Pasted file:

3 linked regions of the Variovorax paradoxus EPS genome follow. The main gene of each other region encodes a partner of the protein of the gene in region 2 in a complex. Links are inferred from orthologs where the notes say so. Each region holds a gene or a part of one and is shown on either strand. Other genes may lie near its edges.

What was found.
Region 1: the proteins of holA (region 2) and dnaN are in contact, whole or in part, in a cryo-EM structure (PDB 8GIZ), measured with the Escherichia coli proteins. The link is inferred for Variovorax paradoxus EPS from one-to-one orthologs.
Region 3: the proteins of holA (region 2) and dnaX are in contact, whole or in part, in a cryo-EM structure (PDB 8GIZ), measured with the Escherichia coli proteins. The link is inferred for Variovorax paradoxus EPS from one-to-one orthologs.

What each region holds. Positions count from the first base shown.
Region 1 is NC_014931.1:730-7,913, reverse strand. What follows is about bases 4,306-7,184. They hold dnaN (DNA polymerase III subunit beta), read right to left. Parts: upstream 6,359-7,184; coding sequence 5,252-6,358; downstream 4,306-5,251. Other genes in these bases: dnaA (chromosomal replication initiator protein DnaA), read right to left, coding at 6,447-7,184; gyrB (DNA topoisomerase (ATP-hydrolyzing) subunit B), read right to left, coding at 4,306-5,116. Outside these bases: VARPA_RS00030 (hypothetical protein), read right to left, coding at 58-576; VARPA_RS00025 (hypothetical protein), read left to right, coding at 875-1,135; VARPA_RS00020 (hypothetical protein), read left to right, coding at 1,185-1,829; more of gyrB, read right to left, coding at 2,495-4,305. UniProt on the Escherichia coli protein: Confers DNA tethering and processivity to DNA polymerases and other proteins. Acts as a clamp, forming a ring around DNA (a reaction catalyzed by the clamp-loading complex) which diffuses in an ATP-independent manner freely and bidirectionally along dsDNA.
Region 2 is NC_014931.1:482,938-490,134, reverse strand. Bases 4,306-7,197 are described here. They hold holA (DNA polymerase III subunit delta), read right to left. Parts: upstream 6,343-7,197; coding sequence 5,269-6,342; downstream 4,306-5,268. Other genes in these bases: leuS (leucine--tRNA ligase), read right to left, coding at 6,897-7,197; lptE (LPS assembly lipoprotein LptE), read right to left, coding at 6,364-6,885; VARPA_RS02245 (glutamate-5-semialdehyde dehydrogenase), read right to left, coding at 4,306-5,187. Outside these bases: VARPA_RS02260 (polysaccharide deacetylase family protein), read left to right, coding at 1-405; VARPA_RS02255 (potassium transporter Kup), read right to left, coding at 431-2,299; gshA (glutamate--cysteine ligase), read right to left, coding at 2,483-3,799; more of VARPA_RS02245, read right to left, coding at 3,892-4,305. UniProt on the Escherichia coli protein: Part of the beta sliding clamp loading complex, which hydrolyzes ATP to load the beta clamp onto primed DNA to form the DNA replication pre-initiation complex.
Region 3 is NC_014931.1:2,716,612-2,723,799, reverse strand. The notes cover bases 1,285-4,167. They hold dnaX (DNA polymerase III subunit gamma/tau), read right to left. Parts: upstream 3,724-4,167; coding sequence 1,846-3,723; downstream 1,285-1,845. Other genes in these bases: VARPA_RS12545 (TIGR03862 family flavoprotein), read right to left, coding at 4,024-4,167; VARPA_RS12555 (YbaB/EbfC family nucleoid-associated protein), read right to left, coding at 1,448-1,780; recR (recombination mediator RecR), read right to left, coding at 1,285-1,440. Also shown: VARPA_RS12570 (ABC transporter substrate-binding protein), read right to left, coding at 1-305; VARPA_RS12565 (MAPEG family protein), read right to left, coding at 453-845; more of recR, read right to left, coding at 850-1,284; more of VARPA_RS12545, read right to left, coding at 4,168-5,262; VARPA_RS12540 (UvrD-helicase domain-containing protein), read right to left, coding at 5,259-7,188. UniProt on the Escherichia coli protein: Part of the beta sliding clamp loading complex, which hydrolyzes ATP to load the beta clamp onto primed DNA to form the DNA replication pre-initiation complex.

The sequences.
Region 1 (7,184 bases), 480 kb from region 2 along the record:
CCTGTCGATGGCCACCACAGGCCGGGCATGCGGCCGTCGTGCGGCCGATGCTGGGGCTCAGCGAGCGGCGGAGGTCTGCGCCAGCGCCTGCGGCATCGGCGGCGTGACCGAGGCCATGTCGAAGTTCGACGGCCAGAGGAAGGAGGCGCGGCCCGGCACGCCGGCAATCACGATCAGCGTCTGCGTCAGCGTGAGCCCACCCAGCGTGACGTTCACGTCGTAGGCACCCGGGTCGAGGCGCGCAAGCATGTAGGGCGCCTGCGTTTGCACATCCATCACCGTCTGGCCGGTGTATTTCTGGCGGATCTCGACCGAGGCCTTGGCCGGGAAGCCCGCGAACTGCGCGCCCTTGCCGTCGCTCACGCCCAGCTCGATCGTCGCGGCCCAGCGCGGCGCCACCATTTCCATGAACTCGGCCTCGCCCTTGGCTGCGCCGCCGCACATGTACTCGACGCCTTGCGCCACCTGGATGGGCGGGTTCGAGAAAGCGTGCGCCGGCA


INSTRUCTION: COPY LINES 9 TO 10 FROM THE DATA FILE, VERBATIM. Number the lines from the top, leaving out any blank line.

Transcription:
The sequences.
Region 1 (7,184 bases), 480 kb from region 2 along the record: